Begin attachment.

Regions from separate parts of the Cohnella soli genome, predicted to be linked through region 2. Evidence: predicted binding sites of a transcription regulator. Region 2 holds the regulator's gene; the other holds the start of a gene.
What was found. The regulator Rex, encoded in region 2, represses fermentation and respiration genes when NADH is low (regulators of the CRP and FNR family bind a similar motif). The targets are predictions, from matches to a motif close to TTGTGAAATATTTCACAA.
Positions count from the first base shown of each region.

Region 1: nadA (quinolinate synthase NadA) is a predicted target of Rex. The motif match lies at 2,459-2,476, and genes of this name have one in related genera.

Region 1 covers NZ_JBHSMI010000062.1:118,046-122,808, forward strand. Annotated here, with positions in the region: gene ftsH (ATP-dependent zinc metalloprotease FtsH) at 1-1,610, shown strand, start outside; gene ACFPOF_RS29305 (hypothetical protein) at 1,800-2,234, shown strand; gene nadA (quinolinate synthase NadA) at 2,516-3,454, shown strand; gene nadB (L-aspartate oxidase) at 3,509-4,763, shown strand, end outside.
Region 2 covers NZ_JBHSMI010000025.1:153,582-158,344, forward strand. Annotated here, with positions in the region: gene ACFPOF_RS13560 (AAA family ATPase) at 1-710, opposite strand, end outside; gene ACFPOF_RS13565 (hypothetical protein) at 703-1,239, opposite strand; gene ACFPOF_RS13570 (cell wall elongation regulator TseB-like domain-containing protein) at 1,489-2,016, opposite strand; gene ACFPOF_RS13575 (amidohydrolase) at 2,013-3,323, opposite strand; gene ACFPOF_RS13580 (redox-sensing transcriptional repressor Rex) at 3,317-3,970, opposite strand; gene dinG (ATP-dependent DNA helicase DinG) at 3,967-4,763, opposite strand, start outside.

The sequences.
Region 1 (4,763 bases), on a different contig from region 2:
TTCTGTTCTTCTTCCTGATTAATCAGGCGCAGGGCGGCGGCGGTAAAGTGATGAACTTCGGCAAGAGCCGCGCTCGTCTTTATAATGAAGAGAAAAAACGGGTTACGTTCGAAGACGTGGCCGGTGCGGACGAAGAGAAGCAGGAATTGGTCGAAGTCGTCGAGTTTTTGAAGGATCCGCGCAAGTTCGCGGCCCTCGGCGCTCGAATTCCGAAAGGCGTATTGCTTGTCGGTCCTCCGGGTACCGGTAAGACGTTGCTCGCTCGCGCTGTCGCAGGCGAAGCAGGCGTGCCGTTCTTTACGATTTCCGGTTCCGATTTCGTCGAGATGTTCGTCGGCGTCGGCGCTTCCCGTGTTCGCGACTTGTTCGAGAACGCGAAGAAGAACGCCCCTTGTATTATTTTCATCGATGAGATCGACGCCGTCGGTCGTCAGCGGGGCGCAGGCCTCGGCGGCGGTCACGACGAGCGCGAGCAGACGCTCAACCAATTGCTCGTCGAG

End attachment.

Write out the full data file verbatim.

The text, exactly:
Regions from separate parts of the Cohnella soli genome, predicted to be linked through region 2. Evidence: predicted binding sites of a transcription regulator. Region 2 holds the regulator's gene; the other holds the start of a gene.
What was found. The regulator Rex, encoded in region 2, represses fermentation and respiration genes when NADH is low (regulators of the CRP and FNR family bind a similar motif). The targets are predictions, from matches to a motif close to TTGTGAAATATTTCACAA.
Positions count from the first base shown of each region.

Region 1: nadA (quinolinate synthase NadA) is a predicted target of Rex. The motif match lies at 2,459-2,476, and genes of this name have one in related genera.

Region 1 covers NZ_JBHSMI010000062.1:118,046-122,808, forward strand. Annotated here, with positions in the region: gene ftsH (ATP-dependent zinc metalloprotease FtsH) at 1-1,610, shown strand, start outside; gene ACFPOF_RS29305 (hypothetical protein) at 1,800-2,234, shown strand; gene nadA (quinolinate synthase NadA) at 2,516-3,454, shown strand; gene nadB (L-aspartate oxidase) at 3,509-4,763, shown strand, end outside.
Region 2 covers NZ_JBHSMI010000025.1:153,582-158,344, forward strand. Annotated here, with positions in the region: gene ACFPOF_RS13560 (AAA family ATPase) at 1-710, opposite strand, end outside; gene ACFPOF_RS13565 (hypothetical protein) at 703-1,239, opposite strand; gene ACFPOF_RS13570 (cell wall elongation regulator TseB-like domain-containing protein) at 1,489-2,016, opposite strand; gene ACFPOF_RS13575 (amidohydrolase) at 2,013-3,323, opposite strand; gene ACFPOF_RS13580 (redox-sensing transcriptional repressor Rex) at 3,317-3,970, opposite strand; gene dinG (ATP-dependent DNA helicase DinG) at 3,967-4,763, opposite strand, start outside.

The sequences.
Region 1 (4,763 bases), on a different contig from region 2:
TTCTGTTCTTCTTCCTGATTAATCAGGCGCAGGGCGGCGGCGGTAAAGTGATGAACTTCGGCAAGAGCCGCGCTCGTCTTTATAATGAAGAGAAAAAACGGGTTACGTTCGAAGACGTGGCCGGTGCGGACGAAGAGAAGCAGGAATTGGTCGAAGTCGTCGAGTTTTTGAAGGATCCGCGCAAGTTCGCGGCCCTCGGCGCTCGAATTCCGAAAGGCGTATTGCTTGTCGGTCCTCCGGGTACCGGTAAGACGTTGCTCGCTCGCGCTGTCGCAGGCGAAGCAGGCGTGCCGTTCTTTACGATTTCCGGTTCCGATTTCGTCGAGATGTTCGTCGGCGTCGGCGCTTCCCGTGTTCGCGACTTGTTCGAGAACGCGAAGAAGAACGCCCCTTGTATTATTTTCATCGATGAGATCGACGCCGTCGGTCGTCAGCGGGGCGCAGGCCTCGGCGGCGGTCACGACGAGCGCGAGCAGACGCTCAACCAATTGCTCGTCGAG